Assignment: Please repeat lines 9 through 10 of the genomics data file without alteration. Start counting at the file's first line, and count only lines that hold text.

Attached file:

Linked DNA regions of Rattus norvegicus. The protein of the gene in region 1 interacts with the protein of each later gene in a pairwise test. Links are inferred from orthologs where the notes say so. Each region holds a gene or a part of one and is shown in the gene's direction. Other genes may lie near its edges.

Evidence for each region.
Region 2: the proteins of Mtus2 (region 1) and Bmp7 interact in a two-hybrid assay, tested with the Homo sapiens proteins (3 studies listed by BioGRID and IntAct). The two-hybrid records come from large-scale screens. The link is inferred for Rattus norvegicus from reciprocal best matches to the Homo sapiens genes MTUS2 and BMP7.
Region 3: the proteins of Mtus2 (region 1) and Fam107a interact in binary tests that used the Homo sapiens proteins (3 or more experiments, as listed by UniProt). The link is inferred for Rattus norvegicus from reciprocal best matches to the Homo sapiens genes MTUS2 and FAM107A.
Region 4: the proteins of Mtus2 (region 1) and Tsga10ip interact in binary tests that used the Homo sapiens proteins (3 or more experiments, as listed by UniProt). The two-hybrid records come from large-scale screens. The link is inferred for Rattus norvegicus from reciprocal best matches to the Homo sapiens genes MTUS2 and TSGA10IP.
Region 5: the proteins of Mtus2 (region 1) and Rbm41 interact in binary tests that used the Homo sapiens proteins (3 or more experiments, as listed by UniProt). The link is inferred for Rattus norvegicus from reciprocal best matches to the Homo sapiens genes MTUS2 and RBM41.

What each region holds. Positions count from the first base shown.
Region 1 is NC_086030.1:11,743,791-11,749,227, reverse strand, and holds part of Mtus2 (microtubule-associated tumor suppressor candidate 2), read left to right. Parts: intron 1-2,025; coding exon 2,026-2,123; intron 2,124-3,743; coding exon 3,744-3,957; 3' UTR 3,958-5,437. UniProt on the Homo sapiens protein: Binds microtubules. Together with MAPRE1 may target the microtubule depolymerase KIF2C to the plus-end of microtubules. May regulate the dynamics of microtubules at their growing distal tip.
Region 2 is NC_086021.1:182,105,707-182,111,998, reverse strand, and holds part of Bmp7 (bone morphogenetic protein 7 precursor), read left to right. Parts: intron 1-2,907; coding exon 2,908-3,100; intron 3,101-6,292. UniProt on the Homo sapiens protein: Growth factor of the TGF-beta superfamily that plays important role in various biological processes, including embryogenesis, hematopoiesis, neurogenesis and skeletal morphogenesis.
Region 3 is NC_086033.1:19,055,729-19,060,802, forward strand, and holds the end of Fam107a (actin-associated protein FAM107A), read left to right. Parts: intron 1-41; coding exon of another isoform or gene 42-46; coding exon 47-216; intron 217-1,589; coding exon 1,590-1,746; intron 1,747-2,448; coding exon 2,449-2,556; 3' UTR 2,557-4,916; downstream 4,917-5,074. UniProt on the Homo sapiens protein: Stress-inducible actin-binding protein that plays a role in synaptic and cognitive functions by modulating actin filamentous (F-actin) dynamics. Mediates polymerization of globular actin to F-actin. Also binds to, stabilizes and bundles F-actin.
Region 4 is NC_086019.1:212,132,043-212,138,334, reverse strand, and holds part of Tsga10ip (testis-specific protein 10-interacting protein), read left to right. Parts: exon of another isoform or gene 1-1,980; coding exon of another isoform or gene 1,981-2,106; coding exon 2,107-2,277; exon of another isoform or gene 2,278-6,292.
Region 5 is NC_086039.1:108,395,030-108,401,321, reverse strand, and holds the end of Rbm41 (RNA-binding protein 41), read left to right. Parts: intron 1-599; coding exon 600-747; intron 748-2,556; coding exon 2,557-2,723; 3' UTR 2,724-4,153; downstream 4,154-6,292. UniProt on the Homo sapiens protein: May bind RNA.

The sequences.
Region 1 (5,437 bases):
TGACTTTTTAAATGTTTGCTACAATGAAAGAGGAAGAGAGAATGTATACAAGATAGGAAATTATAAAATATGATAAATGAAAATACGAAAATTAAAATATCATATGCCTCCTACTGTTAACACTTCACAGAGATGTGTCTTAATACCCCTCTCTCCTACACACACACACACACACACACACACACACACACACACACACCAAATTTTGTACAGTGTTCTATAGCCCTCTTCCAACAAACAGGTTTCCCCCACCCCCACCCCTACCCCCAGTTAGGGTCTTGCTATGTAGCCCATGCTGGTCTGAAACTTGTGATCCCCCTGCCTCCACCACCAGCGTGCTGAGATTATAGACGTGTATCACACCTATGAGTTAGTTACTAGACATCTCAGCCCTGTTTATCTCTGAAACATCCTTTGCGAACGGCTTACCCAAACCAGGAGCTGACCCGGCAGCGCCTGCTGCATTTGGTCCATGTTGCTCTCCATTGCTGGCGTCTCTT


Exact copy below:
Region 2 is NC_086021.1:182,105,707-182,111,998, reverse strand, and holds part of Bmp7 (bone morphogenetic protein 7 precursor), read left to right. Parts: intron 1-2,907; coding exon 2,908-3,100; intron 3,101-6,292. UniProt on the Homo sapiens protein: Growth factor of the TGF-beta superfamily that plays important role in various biological processes, including embryogenesis, hematopoiesis, neurogenesis and skeletal morphogenesis.
Region 3 is NC_086033.1:19,055,729-19,060,802, forward strand, and holds the end of Fam107a (actin-associated protein FAM107A), read left to right. Parts: intron 1-41; coding exon of another isoform or gene 42-46; coding exon 47-216; intron 217-1,589; coding exon 1,590-1,746; intron 1,747-2,448; coding exon 2,449-2,556; 3' UTR 2,557-4,916; downstream 4,917-5,074. UniProt on the Homo sapiens protein: Stress-inducible actin-binding protein that plays a role in synaptic and cognitive functions by modulating actin filamentous (F-actin) dynamics. Mediates polymerization of globular actin to F-actin. Also binds to, stabilizes and bundles F-actin.